The CBI proposes:
• Using a more long-term method of calculating the pension liabilities that companies must fund
• Halting next year’s 25% rise in PPF levies on employers
• Introducing a statutory objective on The Pensions Regulator to ensure it protects the health and solvency of employers with defined benefit liabilities, in balance with its duty to protect pension schemes and the PPF.
John Cridland, CBI Director-General, said: “A solvent, profitable company as sponsor is the best protection for a pension scheme and its members. Artificially high deficits will only hold businesses back further from investing and creating new jobs because of demands for higher funding from trustees.
“A move of the gilt yield by just 0.4%, can add up to £100bn in costs to business, despite nothing about the scheme or the employer having changed. This makes no sense – pension schemes have liabilities that run for a century or more and can afford to be more long-term.
“We’re urging the Government to act to address this important issue by taking three steps: stop the rollercoaster deficits by smoothing the measure of the gilt yield for businesses; halt a possible 25% rise in PPF levies next March; and ensure the Pensions Regulator takes account of businesses’ ability to grow.
“Using spot rate marked-to-market valuations to calculate defined benefit pension liabilities doesn’t make sense, especially given the length of time employers pay into a pension. Introducing smoothing – over a number of years – in the discount rate would better reflect the long-term nature of pensions and allow for countercyclicality.
“Other countries are ahead of us in this, with Denmark, the Netherlands and the US already taking action to spread the value of the return, rather than at a single point in time, and reflect the long-term nature of the scheme.
“Another possible solution would be to ask an independent body, such as the Office of Budget Responsibility, to set a discount rate. This could be based on the gilt rate, but with adjustments to allow for cyclical factors, like the current economic circumstances.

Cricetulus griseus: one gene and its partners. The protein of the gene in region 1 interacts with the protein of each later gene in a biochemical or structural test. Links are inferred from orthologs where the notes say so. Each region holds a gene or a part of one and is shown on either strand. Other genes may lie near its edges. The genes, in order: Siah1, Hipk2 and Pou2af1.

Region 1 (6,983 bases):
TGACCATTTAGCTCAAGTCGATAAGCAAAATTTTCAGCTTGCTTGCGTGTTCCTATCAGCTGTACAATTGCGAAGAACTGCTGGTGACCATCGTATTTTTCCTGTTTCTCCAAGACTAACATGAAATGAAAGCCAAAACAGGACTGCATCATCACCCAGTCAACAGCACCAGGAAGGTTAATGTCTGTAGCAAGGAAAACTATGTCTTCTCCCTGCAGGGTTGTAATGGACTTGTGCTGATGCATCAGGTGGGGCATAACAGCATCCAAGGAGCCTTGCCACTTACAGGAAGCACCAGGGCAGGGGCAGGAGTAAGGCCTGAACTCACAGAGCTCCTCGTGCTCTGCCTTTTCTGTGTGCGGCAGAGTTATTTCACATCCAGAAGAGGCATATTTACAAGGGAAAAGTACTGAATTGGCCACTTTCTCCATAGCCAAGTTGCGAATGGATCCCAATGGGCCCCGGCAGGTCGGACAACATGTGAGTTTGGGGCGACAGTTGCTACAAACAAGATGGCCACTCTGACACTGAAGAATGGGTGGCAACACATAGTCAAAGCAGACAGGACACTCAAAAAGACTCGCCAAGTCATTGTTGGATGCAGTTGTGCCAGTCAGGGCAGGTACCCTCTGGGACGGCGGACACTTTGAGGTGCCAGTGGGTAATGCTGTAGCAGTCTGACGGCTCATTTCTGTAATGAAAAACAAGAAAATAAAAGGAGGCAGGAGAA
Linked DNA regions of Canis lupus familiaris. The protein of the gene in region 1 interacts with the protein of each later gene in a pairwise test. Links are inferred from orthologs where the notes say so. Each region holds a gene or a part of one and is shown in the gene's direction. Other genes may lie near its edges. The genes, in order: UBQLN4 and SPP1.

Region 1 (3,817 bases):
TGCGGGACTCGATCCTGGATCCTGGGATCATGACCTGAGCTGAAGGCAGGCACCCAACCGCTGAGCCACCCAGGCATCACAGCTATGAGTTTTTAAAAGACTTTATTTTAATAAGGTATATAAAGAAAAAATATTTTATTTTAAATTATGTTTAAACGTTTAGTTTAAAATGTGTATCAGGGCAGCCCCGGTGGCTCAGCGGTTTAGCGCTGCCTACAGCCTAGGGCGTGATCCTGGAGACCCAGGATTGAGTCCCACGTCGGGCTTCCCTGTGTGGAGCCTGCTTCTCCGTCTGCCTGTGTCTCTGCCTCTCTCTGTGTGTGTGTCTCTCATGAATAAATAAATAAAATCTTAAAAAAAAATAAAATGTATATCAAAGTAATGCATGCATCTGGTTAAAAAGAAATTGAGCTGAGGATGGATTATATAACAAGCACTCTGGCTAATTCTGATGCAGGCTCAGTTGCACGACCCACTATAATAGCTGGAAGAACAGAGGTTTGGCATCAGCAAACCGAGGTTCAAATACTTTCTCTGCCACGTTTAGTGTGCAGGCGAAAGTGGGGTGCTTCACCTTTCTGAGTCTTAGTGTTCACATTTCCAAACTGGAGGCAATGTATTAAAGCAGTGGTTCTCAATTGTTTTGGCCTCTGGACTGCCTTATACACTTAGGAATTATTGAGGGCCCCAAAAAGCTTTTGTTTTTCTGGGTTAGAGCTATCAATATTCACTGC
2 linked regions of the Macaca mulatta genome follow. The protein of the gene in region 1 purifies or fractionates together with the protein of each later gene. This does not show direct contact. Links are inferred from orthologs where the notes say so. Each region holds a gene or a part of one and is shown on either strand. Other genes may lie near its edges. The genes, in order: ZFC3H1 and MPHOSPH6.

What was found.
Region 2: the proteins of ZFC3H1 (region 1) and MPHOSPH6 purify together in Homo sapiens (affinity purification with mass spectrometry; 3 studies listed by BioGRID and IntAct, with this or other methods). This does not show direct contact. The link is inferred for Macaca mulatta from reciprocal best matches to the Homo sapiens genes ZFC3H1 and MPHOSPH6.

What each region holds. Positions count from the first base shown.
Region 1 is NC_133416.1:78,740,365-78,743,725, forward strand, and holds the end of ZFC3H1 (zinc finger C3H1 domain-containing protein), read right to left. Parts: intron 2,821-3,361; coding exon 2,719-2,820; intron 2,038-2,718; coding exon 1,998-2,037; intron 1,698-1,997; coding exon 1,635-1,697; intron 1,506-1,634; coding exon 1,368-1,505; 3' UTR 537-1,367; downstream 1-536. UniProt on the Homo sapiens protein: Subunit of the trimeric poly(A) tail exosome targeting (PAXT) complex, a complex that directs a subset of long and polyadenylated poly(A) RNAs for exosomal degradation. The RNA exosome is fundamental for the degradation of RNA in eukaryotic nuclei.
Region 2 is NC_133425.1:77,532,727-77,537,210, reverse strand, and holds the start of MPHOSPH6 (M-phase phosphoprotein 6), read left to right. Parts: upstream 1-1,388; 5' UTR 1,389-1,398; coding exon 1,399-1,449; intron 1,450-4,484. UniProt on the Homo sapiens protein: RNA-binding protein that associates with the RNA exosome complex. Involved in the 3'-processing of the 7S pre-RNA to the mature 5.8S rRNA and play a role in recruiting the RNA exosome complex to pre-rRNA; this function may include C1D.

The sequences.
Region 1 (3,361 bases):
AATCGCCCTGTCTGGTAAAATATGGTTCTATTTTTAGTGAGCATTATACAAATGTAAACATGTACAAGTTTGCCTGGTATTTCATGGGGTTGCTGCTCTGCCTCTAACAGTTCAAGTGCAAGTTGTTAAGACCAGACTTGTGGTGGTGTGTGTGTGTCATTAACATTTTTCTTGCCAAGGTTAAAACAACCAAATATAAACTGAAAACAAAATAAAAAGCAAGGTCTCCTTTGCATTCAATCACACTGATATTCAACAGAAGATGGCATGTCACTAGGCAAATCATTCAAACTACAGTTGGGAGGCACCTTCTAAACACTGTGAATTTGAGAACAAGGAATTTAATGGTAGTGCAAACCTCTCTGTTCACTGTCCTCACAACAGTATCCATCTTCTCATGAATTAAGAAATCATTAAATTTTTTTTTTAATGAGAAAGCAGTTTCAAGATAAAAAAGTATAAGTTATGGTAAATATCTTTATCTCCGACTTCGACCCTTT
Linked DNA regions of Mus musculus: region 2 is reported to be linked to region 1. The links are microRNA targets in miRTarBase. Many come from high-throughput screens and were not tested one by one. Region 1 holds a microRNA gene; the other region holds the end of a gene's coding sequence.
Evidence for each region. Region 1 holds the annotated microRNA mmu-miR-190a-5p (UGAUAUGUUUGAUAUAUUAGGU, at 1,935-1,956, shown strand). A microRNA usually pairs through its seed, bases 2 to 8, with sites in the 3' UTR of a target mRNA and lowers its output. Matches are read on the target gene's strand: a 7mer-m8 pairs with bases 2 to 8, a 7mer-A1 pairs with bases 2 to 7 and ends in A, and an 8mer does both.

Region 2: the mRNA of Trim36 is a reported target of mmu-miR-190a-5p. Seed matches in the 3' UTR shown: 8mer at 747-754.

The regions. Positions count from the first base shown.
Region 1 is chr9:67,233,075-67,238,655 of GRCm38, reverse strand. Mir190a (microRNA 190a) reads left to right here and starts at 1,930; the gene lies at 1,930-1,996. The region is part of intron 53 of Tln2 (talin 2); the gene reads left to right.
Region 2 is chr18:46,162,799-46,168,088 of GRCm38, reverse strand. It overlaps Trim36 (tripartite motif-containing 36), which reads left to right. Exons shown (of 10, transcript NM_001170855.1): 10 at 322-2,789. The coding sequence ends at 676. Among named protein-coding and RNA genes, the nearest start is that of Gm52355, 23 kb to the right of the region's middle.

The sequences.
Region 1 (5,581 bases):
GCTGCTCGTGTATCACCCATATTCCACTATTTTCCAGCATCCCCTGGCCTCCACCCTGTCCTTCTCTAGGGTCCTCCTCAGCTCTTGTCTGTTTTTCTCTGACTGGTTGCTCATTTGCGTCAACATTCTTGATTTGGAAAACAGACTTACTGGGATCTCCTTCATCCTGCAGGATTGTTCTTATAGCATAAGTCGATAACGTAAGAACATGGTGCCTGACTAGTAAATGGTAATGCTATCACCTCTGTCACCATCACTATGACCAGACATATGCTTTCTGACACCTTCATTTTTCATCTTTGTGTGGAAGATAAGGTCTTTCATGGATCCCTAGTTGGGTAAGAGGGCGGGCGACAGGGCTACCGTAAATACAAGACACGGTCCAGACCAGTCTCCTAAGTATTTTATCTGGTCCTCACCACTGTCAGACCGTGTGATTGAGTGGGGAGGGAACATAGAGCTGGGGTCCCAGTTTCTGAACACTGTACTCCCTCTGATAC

“The Pensions Regulator’s main role is to safeguard scheme members’ benefits. And the best way for it to do this is ensuring employers are able to balance the needs of the business with their duty to fund members’ retirement.
“The Regulator has given firms some flexibility in their funding plans – but the best way to ensure that this is always the case would be to add it to their statutory objectives, so that this remains the case wherever reasonable.
“Over-funding diverts essential cash from business investment, which is vitally important to securing economic growth. That’s why we’re calling for the Pensions Regulator to be required to promote growth under a new statutory objective.”
“A number of factors lie behind why PPF levies are likely to rise next year, but a 25% rise is simply not sustainable. Such a rise in the levies would be a major problem for many small and medium-sized companies.”
The PPF has hit back. PPF Executive Director for Financial Risk, Martin Clarke, said: “Our levy framework is designed to respond automatically to changes in risk, something that was welcomed by levy payers and their representatives when it was introduced, after much consultation, last year, together with a levy reduction.
“Clearly, conditions for defined benefit pension schemes have deteriorated significantly since then and, as a result, we have seen funding levels fall to record levels, resulting in a six-fold increase in risk. Therefore, it should come as no surprise that, as we work towards an announcement in September, the 2013/14 levy is now expected to rise.
“In the first four months of this financial year, we have already accepted schemes into our assessment period with aggregate deficits that exceed our annual levy. While the PPF is in good shape to provide robust protection for the hundreds of thousands of people who rely on our compensation, this protection comes at a cost.
“However, I would stress that automatic stabilisers are built into the new framework which will mean that any increase in next year’s levy will be no more than 25 per cent of our current levy year estimate of £550m.”